“After adapting and even during Stage 4, I didn’t dream at all, at least I couldn’t recall any. Maybe one small core dream, but that’s it. I do believe that my core covers the basic sleep need, with the naps acting as NREM2 wakefulness sustainers. I’ll check that hypothesis next month, when I can afford an EEG. As for recall, I remembered pretty much everything about the dream at ~0620, that I also remembered directly after wake (and realizing Isa Briones was not in my house) at 0530. So 50+min recall, though I took care to remember it by thinking about it until I got the chance to log it. On mono, my dreams were pretty mundane and I usually didn’t remember them for more than a few moments or they just became jumbled with memories of reality, as my dreams were not exactly outlandish, but mostly situations which could easily happen in reality. Just me talking to people I saw every day in places I was every day. of course, there are exceptions, but I only recall one.” – Hackerman, an E3-extended sleeper.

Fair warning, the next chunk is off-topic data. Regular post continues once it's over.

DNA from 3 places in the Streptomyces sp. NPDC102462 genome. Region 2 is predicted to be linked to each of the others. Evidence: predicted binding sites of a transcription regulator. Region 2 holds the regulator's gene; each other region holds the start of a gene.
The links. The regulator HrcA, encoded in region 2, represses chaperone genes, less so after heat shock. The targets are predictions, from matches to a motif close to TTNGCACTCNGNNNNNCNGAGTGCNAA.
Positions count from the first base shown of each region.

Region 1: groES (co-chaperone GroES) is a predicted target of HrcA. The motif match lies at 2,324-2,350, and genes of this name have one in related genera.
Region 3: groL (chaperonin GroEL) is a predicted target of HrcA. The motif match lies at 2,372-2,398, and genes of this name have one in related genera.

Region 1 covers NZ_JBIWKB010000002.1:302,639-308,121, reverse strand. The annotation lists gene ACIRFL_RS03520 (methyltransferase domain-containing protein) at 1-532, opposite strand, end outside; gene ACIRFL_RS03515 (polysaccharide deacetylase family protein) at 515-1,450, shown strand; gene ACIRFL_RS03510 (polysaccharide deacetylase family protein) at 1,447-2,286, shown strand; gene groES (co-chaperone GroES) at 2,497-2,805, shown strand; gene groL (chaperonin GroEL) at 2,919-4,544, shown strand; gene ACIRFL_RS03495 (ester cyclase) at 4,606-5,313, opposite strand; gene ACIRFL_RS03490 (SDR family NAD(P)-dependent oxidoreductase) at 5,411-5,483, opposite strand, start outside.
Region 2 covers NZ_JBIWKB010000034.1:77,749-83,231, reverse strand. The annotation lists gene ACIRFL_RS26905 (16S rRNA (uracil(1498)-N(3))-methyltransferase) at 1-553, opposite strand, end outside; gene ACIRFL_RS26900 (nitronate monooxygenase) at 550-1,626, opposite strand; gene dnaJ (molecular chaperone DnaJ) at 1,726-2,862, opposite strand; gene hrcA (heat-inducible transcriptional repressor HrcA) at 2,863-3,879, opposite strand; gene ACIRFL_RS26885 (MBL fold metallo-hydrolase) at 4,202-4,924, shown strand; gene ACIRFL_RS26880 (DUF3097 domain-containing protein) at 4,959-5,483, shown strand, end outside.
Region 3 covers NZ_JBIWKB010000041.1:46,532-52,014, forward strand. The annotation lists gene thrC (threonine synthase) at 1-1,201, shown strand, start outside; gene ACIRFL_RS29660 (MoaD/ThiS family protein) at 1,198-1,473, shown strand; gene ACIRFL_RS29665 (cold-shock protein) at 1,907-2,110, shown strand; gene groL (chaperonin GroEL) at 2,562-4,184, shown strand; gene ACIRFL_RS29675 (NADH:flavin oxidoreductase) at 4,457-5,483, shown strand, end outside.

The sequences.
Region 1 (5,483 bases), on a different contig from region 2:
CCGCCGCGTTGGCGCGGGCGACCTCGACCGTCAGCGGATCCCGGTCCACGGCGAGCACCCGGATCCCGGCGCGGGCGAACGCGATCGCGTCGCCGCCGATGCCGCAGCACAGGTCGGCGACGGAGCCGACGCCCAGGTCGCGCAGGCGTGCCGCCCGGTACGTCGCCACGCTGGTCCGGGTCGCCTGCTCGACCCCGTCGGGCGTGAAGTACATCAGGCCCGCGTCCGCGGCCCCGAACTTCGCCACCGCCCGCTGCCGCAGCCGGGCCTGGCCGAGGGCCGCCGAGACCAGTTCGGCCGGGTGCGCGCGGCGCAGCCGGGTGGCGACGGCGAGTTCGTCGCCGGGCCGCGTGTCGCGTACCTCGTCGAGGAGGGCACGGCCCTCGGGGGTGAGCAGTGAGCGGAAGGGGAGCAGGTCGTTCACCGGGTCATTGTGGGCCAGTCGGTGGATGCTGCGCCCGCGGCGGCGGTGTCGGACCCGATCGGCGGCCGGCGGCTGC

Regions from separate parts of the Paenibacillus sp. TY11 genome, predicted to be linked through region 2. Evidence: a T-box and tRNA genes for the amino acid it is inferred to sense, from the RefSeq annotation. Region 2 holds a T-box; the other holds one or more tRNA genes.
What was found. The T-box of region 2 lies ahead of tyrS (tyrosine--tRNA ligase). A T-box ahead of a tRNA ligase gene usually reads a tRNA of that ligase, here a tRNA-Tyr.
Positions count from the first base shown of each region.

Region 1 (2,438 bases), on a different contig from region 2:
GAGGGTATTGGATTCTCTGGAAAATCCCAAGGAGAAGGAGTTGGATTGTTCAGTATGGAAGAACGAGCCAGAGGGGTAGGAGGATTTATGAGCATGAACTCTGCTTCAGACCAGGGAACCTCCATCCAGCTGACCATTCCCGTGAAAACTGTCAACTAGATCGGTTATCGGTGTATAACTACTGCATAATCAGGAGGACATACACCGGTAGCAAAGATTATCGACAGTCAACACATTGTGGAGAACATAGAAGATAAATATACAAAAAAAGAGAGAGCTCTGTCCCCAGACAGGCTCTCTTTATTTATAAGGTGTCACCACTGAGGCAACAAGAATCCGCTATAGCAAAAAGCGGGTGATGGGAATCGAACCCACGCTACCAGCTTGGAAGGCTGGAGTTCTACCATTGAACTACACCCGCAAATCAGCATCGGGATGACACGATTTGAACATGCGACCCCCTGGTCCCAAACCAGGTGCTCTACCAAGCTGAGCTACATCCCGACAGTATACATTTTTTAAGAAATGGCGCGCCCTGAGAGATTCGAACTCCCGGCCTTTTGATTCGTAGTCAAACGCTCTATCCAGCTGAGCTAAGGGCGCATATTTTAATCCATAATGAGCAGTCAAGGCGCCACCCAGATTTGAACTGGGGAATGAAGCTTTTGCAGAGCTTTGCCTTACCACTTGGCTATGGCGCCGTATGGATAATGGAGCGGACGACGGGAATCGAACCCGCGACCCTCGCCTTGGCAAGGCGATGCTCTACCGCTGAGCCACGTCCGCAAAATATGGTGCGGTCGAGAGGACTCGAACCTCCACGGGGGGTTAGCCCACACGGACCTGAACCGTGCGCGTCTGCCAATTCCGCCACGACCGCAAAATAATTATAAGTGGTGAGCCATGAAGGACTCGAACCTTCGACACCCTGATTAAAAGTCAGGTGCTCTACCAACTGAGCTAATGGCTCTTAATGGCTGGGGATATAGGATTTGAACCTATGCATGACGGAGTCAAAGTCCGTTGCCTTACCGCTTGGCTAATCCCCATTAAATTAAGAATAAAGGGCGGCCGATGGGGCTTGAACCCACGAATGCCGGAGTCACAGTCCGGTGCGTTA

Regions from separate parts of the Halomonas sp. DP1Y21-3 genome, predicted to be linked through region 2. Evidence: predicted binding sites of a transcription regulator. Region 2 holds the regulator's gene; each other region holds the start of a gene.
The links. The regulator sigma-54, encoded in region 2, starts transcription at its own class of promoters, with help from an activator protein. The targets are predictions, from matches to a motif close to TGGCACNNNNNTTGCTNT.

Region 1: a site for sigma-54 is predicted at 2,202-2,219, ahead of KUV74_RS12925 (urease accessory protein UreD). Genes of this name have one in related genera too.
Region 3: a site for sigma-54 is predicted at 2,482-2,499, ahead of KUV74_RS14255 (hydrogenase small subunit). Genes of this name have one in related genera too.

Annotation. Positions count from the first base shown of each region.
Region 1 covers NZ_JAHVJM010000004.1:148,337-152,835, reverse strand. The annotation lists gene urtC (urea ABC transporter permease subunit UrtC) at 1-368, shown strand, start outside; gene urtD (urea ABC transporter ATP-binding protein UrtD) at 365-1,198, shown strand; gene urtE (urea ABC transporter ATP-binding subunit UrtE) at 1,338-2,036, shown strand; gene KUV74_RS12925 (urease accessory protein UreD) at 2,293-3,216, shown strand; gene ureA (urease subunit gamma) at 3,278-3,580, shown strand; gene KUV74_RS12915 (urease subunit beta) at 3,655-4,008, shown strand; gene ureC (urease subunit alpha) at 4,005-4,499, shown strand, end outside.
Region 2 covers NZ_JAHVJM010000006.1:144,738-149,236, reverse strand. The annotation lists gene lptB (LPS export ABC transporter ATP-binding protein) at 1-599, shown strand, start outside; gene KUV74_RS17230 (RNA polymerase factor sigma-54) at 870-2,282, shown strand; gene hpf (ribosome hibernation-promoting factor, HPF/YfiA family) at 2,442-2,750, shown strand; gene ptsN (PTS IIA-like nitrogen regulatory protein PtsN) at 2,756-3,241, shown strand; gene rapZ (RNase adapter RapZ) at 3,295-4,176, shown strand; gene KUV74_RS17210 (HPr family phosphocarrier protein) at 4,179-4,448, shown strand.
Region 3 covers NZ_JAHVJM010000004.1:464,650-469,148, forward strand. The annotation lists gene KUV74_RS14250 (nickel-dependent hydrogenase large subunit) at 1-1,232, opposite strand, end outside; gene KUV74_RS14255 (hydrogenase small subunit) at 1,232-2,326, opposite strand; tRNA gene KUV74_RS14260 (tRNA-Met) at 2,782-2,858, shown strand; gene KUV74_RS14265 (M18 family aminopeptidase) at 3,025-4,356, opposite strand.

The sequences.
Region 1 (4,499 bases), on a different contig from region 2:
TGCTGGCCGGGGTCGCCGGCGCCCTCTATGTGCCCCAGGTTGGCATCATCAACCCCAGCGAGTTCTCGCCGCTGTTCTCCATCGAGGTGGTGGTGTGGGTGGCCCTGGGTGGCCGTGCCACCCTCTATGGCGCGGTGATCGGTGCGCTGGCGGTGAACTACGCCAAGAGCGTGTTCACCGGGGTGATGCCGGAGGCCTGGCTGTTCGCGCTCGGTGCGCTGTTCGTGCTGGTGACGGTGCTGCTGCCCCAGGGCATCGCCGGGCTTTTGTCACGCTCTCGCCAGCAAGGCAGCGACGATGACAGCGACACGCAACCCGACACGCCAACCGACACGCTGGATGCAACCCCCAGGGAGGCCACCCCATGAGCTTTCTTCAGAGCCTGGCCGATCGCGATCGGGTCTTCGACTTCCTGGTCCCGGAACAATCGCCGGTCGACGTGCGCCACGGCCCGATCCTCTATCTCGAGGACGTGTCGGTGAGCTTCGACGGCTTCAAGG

NOTE: Hackerman is one typical case for seemingly subpar dream recall rate, but intensely vivid dreams if recalled successfully when a polyphasic sleep regime is endorsed.
“During adaptation I definitely recalled less dreams. Nap gives me the most dream recall. After adaptation I recalled even more dreams. More from the nap and less so from the core. I think E1 gives a better dream recall rate because it doubles the dream recall opportunity (2 sleep blocks compared to 1 from monophasic)” – Soulless, a 1-year (and counting) E1 sleeper.